Stefania Skrabak is the Principal Designer of AHG Interiors. Stefania’s work is multidisciplinary, and she draws on her experiences in building, metal work, and horticulture. She has been featured in top-shelf publications, including Country Home and HGTV, and she holds four degrees in interior design, fine art, fashion, and art history. We heard from her about some of the best tips for spring design and more. See below!
As it gets warmer and people are looking to spend more time outside, what would you recommend for someone who’s looking to update their outdoor living space?
To treat their outdoor living space the same way they would their interior space. The only difference being the fabric and materials to withhold the elements. Incorporating elements that would normally only be used for interiors such as table lamps and area rugs.
What are some of your tips for freshening up an interior space from winter to spring?
Lighter colors and bringing the outdoors in. Incorporating fresh plants and flowers. It doesn’t have to be special, walking past a tree to snap off branches then putting them in a vase… it feels very fresh and nonchalant. It makes a big statement.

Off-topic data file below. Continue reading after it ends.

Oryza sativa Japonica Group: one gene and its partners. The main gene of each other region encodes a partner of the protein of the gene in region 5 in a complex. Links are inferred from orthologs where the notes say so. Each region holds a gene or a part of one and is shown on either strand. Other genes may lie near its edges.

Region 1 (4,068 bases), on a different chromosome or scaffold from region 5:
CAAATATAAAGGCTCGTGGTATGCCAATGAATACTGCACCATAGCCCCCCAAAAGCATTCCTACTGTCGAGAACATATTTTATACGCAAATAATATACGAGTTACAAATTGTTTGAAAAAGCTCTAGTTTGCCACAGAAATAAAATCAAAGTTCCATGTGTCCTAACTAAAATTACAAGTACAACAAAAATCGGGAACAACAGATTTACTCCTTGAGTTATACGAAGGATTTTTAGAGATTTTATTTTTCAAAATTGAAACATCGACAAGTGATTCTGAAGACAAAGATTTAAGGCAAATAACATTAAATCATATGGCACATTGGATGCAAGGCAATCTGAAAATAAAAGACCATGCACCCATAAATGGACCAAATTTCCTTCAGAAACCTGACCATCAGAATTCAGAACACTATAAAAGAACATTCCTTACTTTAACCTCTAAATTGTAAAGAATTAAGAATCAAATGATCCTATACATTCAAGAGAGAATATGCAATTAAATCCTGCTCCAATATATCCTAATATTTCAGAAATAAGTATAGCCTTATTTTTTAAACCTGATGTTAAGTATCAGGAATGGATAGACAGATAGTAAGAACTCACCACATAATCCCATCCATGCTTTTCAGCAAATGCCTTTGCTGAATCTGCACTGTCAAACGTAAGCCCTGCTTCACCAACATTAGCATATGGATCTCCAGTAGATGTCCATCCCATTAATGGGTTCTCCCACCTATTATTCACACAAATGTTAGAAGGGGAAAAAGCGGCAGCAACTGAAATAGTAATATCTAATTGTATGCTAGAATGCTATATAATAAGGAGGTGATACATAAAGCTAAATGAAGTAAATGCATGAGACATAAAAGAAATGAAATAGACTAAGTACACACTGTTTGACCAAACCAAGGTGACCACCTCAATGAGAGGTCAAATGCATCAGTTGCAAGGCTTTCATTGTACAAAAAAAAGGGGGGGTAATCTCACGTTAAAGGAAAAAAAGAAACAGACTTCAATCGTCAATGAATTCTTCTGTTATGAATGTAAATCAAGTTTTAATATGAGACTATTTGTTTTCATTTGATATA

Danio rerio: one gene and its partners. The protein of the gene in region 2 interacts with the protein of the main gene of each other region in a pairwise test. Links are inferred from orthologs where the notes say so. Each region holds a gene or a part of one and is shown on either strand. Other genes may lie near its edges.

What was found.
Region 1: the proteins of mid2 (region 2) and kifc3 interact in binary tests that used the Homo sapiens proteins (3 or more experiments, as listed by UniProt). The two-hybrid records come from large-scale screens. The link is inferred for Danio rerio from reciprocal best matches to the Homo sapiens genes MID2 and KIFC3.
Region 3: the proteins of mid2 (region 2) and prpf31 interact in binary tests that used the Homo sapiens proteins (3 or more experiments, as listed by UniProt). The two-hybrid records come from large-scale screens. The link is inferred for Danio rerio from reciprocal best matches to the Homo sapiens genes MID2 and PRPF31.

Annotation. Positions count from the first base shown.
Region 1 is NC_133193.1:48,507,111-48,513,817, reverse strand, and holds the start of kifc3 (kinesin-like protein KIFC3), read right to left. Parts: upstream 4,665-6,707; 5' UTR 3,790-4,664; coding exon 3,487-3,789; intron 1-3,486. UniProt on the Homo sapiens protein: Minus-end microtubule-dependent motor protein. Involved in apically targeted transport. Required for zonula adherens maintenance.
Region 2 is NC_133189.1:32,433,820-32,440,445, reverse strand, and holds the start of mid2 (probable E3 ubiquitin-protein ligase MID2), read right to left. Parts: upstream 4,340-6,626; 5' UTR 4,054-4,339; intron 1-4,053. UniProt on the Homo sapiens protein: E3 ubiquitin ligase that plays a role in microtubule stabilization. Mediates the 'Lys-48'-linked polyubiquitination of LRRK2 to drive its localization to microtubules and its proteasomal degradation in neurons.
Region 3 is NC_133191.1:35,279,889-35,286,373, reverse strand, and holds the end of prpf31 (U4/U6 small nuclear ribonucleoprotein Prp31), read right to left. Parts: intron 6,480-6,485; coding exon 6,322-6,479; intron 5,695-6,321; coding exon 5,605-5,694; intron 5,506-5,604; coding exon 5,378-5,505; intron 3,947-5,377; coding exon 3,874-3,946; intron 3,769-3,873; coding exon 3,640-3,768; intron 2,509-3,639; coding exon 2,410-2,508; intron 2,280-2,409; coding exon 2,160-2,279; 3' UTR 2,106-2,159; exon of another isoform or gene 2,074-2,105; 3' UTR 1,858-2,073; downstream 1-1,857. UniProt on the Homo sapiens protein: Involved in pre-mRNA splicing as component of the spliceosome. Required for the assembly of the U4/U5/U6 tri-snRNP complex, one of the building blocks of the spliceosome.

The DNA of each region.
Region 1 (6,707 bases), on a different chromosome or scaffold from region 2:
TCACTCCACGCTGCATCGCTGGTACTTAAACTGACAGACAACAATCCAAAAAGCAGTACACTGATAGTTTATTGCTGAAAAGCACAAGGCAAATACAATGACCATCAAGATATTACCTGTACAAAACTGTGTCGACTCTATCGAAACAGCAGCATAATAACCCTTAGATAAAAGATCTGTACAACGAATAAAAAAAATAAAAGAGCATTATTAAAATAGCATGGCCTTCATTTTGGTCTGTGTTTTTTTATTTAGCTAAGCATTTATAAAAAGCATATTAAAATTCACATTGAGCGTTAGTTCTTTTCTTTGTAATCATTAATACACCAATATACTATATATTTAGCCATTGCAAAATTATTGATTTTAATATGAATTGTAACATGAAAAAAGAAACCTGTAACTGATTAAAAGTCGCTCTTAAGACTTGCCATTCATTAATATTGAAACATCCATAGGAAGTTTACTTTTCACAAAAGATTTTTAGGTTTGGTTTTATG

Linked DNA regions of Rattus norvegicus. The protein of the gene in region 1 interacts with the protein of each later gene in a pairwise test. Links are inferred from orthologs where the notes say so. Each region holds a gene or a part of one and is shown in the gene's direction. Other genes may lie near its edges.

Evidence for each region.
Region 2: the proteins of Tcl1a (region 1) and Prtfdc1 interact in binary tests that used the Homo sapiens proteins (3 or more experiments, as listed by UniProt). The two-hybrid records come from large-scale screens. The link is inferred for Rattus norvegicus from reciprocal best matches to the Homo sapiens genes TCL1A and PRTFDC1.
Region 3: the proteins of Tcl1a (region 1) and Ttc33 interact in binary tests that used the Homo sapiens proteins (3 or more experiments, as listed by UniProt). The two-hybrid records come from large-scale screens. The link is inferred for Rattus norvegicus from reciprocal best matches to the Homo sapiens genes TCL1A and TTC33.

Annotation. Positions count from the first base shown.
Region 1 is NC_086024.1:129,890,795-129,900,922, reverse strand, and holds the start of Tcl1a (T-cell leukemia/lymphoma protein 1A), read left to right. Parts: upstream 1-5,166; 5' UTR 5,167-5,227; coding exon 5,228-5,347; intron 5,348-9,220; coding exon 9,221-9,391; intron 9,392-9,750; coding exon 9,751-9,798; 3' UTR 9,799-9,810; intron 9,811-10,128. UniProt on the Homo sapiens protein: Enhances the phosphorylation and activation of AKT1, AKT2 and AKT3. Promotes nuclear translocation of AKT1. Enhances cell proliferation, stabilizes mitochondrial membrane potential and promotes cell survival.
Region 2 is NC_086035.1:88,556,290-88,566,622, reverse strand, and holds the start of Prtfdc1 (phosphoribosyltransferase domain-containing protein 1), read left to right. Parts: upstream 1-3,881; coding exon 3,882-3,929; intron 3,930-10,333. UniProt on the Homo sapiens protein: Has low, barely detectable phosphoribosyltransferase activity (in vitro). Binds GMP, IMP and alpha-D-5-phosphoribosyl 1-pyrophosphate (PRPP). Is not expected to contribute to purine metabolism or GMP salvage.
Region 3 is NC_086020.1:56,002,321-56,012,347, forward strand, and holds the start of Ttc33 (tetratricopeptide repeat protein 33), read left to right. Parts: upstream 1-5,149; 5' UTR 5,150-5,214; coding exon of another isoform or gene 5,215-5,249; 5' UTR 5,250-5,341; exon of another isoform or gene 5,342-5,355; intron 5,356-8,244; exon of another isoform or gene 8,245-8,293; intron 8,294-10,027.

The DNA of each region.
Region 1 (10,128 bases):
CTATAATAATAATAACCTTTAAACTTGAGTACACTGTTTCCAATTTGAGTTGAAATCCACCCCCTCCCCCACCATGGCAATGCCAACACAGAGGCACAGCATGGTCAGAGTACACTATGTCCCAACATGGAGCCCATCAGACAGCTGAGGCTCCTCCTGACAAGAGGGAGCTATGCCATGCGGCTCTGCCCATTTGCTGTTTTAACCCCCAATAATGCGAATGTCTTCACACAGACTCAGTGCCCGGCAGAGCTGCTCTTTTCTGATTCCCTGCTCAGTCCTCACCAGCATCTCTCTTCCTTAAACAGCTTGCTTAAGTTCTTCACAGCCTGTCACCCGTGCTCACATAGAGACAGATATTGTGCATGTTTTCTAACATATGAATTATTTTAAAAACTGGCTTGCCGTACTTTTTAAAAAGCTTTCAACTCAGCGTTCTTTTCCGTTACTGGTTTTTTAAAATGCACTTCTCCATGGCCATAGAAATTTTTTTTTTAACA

What kind of design requests do you often see from clients?
Most of our requests are for people moving into new homes and being able to incorporate their existing furniture into a new narrative. It’s the best way to design a home; it has a personal quality as opposed to a hotel feel.
Aside from decor, are there other changes that people are seeking in their homes?
Wellness. I genuinely think that the trend is moving towards less pretentious decor and becoming based around everyday comfort and wellbeing. As a designer I always encourage our homeowners to focus on elaborating the simplest moments like having a cup of coffee every morning. That daily ritual should be celebrated as opposed to saving fancy serving ware only for special occasions.
Any upcoming projects that you’re excited about and would love to share?
Beach St. Really excited about the Beach St. project because it’s on the edge of current design, pushing boundaries, bringing an urban hip hop flare fused with contemporary art. As a designer, it’s really challenged my approach to design with the incorporation of neon lights and color.